Accessible Custom Vue.js Select Component Part 1: Simple but Experimental

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Unfortunately, accessibility (a11y) is often treated as an afterthought by many of us developers, including myself. For me, there are two reasons why I often don’t treat a11y as a priority: approaching deadlines and lack of knowledge.

In the last two weeks I’ve taken the time to build a simple but in my opinion also quite nifty custom Multi-Select Vue.js component with the goal of making it work very well for keyboard and screen reader users.

The basics

Making custom form components that behave exactly like their native counterparts can be quite challenging. Ideally, we can stick to native form inputs such as radio buttons, checkboxes and select elements. But unfortunately this is not always possible. Sometimes we just don’t have enough space to put 10 checkboxes beneath each other, or we have very strict design guidelines that we have to adhere to.

The following experiment is an attempt to combine the best of two worlds: the perfect accessibility of native form elements and the aesthetics of a custom built solution.

A simple and accessible custom select component

The basic idea of this solution is that because it takes a lot of work to recreate everything that standard form inputs provide out of the box in terms of a11y, I thought it might actually be smart to simply use native HTML form input elements.

    @click="optionsVisible = false"
    @focus="optionsVisible = false"
      :style="optionsVisible && 'z-index: 300'"
        :class="{ 'FormSelect__control--focus': optionsVisible }"
          @click="optionsVisible = !optionsVisible"
          <div class="FormSelect__legend-body">
              :class="{ 'u-visually-hidden': valueString }"
              {{ legend }}
              {{ valueString }}
            :class="{ 'FormSelect__icon--rotate-180': optionsVisible }"
          :class="{ 'u-visually-hidden': !optionsVisible }"
            v-for="option in options"
            :key="option.label || option"
            <!-- Using a dynamic :type is not possible because of an IE11 bug. -->
              :value="option.value || option"
              :value="option.value || option"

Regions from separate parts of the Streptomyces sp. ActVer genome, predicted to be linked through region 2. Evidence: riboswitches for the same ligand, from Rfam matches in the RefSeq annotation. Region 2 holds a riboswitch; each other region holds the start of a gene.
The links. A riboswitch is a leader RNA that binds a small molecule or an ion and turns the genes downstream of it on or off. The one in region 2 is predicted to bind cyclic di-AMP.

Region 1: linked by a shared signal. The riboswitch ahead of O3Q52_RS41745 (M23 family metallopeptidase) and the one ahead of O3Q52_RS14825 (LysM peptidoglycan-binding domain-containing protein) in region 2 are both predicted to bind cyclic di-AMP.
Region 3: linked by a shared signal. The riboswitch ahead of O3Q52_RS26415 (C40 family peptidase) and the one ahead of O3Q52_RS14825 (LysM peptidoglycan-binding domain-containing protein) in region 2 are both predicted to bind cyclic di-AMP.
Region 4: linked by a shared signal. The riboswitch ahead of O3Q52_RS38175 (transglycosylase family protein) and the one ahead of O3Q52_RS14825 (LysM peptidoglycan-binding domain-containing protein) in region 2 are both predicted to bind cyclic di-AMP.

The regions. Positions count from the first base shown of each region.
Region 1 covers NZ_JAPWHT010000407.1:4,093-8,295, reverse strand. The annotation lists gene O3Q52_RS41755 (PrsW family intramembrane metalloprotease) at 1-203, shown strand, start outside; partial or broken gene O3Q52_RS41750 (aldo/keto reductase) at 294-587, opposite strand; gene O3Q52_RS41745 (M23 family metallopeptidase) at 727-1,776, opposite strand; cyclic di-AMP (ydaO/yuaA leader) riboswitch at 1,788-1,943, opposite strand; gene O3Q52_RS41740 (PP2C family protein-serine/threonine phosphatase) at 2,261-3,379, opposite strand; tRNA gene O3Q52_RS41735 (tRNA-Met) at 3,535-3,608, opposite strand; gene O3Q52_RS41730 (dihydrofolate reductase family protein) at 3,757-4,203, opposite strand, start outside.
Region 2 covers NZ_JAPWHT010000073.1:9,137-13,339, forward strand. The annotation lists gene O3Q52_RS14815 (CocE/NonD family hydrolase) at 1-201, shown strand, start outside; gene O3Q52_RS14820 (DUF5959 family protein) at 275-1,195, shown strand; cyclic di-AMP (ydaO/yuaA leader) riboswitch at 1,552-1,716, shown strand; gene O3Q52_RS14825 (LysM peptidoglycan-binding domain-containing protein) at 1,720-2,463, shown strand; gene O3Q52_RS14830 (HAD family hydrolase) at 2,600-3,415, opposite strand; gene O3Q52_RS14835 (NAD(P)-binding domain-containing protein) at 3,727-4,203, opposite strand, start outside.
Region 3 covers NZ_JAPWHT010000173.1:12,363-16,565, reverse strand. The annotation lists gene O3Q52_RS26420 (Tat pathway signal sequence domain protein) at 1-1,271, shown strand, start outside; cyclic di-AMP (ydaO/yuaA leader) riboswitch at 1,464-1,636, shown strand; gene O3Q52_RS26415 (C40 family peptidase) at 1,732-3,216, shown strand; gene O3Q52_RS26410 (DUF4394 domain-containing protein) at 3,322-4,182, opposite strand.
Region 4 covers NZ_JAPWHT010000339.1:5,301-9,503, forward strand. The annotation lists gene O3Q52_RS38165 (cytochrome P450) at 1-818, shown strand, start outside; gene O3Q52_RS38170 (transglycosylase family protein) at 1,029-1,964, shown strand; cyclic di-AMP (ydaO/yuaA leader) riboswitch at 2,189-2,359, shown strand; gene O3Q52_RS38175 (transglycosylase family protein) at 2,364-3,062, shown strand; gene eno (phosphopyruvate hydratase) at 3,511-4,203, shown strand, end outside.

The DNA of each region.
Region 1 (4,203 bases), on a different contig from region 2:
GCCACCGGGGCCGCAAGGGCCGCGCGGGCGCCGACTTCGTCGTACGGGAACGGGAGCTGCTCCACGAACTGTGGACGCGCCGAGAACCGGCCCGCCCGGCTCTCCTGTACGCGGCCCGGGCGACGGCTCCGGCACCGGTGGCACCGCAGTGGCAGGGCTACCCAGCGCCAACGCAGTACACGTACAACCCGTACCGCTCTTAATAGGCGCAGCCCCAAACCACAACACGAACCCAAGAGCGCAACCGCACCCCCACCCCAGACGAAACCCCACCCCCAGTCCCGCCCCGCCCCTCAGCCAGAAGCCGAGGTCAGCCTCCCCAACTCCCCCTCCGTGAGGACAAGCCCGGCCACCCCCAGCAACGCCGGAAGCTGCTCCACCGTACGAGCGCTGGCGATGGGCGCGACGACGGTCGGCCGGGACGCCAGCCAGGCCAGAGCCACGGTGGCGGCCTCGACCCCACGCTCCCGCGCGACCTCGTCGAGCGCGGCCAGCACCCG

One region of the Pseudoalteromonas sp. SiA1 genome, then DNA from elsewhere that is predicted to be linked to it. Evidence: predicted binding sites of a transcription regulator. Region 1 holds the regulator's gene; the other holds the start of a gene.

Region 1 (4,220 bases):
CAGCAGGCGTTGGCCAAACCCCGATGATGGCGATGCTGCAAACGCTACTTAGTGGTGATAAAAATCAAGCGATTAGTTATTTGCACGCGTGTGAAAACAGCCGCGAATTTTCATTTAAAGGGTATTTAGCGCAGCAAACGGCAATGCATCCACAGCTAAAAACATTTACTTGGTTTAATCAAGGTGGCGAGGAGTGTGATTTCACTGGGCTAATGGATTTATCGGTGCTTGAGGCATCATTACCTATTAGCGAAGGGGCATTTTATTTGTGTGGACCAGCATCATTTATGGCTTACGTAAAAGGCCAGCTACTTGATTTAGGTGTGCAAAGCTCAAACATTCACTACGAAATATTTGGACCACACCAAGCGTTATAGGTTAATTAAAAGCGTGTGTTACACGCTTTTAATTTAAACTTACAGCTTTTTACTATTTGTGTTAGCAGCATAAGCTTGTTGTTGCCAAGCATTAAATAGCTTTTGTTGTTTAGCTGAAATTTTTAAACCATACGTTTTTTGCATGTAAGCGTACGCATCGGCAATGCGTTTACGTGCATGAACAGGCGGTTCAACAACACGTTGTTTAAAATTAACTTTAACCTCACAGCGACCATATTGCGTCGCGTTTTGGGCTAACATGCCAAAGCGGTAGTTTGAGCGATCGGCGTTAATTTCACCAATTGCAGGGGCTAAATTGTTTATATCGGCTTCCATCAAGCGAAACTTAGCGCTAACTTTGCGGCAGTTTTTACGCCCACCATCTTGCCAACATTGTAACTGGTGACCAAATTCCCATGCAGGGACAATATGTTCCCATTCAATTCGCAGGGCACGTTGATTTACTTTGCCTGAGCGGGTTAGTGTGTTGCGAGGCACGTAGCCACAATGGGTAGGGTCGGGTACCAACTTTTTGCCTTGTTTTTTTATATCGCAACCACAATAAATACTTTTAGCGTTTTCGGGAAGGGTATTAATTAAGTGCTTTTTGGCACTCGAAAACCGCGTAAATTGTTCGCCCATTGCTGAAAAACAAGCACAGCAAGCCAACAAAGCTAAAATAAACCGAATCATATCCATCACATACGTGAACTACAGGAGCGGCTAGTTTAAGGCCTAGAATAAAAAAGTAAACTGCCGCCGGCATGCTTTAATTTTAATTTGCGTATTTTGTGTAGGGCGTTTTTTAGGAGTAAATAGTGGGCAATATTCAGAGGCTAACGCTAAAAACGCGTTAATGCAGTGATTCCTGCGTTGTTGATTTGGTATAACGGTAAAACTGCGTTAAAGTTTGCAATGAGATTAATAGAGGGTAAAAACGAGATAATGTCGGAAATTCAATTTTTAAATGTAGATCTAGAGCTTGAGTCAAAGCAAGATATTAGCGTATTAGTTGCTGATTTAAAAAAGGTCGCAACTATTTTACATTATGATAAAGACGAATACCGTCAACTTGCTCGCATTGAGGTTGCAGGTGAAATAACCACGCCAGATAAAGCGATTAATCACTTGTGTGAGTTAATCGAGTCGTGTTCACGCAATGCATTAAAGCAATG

{{ option.label || option }}

Above you can see the markup of our custom FormSelect component. Instead of only <div> and <span> tags we use native form elements like <fieldset>, <legend> and <input>. That way we have perfect accessibility out of the box (as long as we don’t destroy it by using display: none on the wrong things for example).

The FrameOutside renderless component takes care of click and focus events happening outside of the component. We react to these events to hide the dropdown if it was previously opened.

In order to make the component work as similar as possible to a normal <fieldset>, we open the dropdown as soon as the component receives focus. We use a u-visually-hidden utility class for hiding the element visually, but not from screen readers to achieve this.

Beware: as Manuel Matuzović pointed out when I showed him this concept, this can be problematic if there are a lot of options.

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// src/components/FormSelect.vue
import FrameOutside from './FrameOutside';
import SvgAngle from './SvgAngle.vue';

export default {
  name: 'FormSelect',
  components: {
  model: {
    event: 'change',
  props: {
    legend: {
      type: String,
      default: 'Select',
    options: {
      type: Array,
      default: () => [],
    value: {
      type: [Array, String, Number],
      default: '',
  data() {
    return {
      optionsVisible: false,
  computed: {
    valueString() {
      return this.multiSelect ? this.value.join(', ') : this.value;
    localValue: {
      get() {
        return this.value;
      set(data) {
        this.$emit('change', data);
    multiSelect() {
      return Array.isArray(this.value);
  methods: {
    handleFocus(e) {
      // Fix IE11 quirks.
      if ( === 'DIV') return;
      this.optionsVisible = true;

Above you can see that not much logic is needed to make this component work. As soon as the component receives focus, handleFocus() is called and we set optionsVisible to true to show the list of possible options.


There is one big problem with this solution: it doesn’t work very well with a lot of options. Imagine you have a list of 10 or more, maybe even dozens of options, in which case a keyboard user must tab over all 10+ options to move to the next form element.

Manuel Matuzović, who I asked to have a look at this component, suggested to me that if you only have a few options, why not use checkboxes and radio buttons as usual? Strictly speaking, apart from aesthetics, there is no good reason to use this component. But sometimes you need the extra pixels you can save with this solution instead of displaying a list of checkboxes or radio buttons. And sometimes aesthetics are more important than the most straightforward solution.

Wrapping it up

It took me a lot of time to build this simple component. A lot more than I want to admit. But I’ve learned a lot and I’m confident that the more I have a11y in mind when building new components, the faster I’ll become, because I already know what works well and what doesn’t. In the next article in this two-part series, we will examine how to create a custom select component that is also suitable for dealing with large datasets.

A special thanks goes to Manuel Matuzović, who challenged my solution and made me aware of its potential flaws, which motivated me to dig deeper and write the second part of this series where we’ll learn how to build a fully accessible custom form select component which behaves exactly like a native select element.

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